by: Jonathan Benson
(NaturalNews) The Blacksmith Institute (BI), an international non-profit environmental health organization devoted to solving pollution problems around the world, in conjunction with Green Cross Switzerland (GCS), a group that helps clean up pollution, recently co-released a comprehensive report entitled The World's Worst Toxic Pollution Problems. In it, researchers explain how agricultural pesticides represent the number three worst pollution problem on the planet.
The team also focused on what it calls the "most relevant and urgent" pollutants in terms of toxicity and negative impact. These included heavy metals, radionuclides, poly-aromatic hydrocarbons (PAHs), volatile organic compounds (VOCs), fluorides, asbestos, cyanides, and persistent organic pollutants (POPs) such as polychlorinated biphenyls (PCBs) and pesticides.
After crunching the numbers, the team found that mercury pollution from gold mining and lead pollution from industrial parks are the top two worst world polluters, affecting 3.5 million and nearly 3 million local people, respectively. But taking the third-place spot was agricultural pesticides, which were found to negatively affect more than 2.2 million local people.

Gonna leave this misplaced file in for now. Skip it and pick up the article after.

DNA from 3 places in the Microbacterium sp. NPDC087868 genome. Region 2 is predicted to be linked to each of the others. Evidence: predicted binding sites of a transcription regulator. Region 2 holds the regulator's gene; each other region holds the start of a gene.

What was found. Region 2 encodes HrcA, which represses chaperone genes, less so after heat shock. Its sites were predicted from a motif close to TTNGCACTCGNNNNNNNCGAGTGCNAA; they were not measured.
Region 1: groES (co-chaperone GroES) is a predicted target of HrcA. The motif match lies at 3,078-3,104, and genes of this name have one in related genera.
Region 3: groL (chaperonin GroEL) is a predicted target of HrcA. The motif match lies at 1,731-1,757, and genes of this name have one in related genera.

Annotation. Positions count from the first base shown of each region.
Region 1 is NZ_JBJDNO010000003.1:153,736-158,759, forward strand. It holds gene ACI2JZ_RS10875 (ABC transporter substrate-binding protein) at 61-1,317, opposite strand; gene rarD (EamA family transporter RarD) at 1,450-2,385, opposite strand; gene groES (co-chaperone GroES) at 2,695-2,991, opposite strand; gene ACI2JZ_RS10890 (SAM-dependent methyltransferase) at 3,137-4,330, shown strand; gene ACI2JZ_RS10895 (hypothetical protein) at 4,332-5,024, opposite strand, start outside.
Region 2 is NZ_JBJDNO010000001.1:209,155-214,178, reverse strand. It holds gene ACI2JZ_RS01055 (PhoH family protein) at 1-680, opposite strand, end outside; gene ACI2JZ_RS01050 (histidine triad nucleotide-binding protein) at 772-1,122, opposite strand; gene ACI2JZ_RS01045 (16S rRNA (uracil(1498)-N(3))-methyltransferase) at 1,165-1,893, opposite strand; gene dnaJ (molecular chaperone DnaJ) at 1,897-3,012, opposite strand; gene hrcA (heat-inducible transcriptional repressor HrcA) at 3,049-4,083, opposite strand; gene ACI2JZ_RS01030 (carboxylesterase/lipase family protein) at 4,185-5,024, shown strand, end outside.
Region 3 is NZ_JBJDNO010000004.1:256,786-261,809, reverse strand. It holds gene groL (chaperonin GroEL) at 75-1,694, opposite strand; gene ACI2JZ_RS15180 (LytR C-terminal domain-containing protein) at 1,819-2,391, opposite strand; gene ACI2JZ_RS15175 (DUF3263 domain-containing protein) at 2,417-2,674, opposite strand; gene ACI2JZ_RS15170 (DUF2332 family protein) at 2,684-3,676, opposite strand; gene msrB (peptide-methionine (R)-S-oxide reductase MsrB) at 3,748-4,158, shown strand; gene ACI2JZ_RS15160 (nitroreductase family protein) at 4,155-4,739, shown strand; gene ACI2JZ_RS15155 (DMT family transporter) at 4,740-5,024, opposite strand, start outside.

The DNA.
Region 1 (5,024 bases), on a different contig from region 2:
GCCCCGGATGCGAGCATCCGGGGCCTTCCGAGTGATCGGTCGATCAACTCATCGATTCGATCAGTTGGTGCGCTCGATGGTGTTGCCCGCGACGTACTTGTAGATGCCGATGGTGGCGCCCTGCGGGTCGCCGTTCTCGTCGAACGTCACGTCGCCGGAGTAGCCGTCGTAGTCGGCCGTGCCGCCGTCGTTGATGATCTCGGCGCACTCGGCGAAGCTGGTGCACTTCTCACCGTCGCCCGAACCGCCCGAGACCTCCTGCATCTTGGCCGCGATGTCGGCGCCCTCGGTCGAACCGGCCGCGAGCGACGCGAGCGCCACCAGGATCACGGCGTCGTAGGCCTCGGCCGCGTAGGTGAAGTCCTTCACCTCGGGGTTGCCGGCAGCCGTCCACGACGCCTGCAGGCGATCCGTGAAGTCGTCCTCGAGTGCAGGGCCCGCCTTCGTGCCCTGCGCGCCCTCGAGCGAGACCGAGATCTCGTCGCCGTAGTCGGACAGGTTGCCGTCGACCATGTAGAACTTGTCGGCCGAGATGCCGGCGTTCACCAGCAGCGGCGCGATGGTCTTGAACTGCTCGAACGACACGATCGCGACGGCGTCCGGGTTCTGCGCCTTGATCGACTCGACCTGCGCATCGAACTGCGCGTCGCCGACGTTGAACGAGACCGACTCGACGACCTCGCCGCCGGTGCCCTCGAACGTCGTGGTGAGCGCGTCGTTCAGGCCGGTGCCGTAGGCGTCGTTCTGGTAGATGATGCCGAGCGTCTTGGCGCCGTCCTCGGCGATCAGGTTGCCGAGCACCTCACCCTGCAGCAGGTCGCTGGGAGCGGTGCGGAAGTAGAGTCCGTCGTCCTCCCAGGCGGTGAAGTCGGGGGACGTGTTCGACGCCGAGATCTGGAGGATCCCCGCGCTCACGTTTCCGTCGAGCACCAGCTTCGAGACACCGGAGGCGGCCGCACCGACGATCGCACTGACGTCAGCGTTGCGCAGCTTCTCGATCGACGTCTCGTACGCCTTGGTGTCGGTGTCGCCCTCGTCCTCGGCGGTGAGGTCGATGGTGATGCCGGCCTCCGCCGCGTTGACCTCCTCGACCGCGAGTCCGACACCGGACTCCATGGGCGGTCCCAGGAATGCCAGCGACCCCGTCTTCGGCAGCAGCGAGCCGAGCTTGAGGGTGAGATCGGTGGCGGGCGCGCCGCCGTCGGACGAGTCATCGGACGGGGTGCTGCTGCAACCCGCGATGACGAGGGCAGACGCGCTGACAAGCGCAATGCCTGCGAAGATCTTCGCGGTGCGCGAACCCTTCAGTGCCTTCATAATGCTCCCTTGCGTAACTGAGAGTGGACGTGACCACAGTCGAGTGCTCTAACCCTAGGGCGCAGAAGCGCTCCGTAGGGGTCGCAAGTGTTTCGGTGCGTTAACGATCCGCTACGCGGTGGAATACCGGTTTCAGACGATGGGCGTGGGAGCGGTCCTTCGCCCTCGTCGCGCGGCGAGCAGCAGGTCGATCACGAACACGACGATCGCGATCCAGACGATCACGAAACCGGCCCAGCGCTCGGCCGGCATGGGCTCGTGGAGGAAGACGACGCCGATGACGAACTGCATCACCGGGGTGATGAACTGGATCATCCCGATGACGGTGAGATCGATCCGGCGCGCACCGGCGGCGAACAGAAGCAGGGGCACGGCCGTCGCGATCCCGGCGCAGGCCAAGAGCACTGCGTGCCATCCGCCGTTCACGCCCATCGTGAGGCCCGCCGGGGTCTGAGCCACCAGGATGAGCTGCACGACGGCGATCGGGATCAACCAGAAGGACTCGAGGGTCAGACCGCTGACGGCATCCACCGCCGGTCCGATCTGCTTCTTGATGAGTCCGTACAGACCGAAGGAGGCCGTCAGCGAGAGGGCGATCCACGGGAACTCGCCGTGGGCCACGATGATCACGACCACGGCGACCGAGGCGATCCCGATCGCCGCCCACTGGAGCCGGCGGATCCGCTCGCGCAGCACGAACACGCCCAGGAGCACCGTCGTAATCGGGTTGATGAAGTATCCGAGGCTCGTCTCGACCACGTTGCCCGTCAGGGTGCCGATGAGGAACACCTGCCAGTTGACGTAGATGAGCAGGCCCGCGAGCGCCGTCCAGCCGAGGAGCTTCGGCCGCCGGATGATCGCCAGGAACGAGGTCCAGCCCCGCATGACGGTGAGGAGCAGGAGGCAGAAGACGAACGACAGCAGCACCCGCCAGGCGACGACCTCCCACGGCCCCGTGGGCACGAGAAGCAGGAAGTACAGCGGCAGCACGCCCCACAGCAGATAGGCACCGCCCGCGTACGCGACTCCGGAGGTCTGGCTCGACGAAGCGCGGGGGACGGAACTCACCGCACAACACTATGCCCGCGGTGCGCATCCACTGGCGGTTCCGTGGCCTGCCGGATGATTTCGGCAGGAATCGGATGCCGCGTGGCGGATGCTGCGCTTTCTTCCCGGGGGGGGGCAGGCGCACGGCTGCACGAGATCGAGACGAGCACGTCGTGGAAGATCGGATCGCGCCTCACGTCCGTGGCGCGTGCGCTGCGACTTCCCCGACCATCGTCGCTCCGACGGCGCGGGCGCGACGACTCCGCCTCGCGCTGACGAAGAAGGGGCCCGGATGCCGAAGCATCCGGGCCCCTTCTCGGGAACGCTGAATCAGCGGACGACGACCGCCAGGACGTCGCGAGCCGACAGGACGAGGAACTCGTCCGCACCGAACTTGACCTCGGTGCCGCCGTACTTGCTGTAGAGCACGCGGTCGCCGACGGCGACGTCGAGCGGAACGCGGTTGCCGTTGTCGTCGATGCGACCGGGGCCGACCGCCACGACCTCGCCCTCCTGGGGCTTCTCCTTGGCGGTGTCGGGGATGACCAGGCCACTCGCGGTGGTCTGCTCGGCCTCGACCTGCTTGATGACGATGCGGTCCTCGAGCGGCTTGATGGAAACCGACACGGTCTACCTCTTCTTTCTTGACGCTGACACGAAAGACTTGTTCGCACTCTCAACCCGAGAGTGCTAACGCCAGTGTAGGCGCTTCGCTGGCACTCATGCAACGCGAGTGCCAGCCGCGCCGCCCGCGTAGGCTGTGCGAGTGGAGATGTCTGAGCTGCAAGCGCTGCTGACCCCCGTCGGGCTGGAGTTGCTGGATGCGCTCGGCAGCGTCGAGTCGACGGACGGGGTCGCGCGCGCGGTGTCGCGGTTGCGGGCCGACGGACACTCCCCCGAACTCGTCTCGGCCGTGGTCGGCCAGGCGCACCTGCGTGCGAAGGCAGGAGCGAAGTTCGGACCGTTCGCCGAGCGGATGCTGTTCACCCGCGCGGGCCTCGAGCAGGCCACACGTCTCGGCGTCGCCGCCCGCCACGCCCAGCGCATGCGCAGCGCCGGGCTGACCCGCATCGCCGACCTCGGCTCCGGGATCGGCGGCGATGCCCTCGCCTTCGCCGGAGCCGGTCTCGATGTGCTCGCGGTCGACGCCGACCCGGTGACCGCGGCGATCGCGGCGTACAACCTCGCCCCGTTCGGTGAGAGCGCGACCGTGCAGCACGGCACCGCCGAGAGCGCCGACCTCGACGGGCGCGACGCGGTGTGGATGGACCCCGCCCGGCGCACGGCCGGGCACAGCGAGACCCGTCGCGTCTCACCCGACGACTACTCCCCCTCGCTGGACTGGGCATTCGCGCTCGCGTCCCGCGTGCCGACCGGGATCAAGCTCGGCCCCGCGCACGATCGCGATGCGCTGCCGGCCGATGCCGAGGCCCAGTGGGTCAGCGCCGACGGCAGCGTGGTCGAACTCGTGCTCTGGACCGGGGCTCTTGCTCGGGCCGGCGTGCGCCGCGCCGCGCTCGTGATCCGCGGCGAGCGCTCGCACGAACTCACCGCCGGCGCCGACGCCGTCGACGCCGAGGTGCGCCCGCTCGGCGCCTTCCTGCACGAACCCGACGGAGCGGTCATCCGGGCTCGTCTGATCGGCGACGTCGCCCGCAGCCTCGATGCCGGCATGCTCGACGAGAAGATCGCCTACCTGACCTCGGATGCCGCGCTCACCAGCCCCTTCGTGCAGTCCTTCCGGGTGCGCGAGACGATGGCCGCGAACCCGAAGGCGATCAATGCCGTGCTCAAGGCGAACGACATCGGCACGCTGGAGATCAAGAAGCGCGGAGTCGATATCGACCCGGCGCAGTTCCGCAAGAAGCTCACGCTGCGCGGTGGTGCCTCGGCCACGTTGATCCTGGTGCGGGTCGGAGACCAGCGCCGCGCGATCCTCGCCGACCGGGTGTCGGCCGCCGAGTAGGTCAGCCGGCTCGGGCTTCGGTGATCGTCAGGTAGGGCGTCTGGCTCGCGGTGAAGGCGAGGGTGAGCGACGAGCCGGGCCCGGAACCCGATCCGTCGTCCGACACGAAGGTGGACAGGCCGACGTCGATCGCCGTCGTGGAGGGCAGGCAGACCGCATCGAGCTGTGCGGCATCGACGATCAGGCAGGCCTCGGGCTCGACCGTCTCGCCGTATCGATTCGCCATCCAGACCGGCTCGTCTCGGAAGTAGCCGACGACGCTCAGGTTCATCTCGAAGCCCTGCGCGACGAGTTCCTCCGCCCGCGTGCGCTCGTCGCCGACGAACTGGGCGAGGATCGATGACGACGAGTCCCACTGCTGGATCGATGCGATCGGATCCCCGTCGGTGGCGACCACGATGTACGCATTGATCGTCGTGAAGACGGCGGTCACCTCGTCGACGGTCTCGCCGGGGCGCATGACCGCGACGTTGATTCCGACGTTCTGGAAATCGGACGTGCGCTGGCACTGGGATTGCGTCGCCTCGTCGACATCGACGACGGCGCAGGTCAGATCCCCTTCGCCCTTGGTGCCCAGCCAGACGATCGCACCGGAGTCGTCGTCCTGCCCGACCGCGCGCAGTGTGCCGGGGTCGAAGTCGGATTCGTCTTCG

The report makes very clear that pesticide pollution was only calculated in terms of "local impact" in poorer ares which, again, is far short of their actual global impact. The World Resources Institute (WRI) has reported that nearly 75 percent of pesticide use occurs in developed countries, and primarily in North America, Western Europe and Japan — but none of these places were included in the BI / GCS assessment (http://www.wri.org/publication/cont…).
If the report had been calculated on a global scale in all areas where pesticides are used, the number of those affected by them in one way or another would likely have calculated in the billions. Not only are farmers who use pesticides and those who live around their farms exposed, but so are those who incur contaminated runoff downstream. Then, there are the millions of people globally that consume pesticide-tainted produce.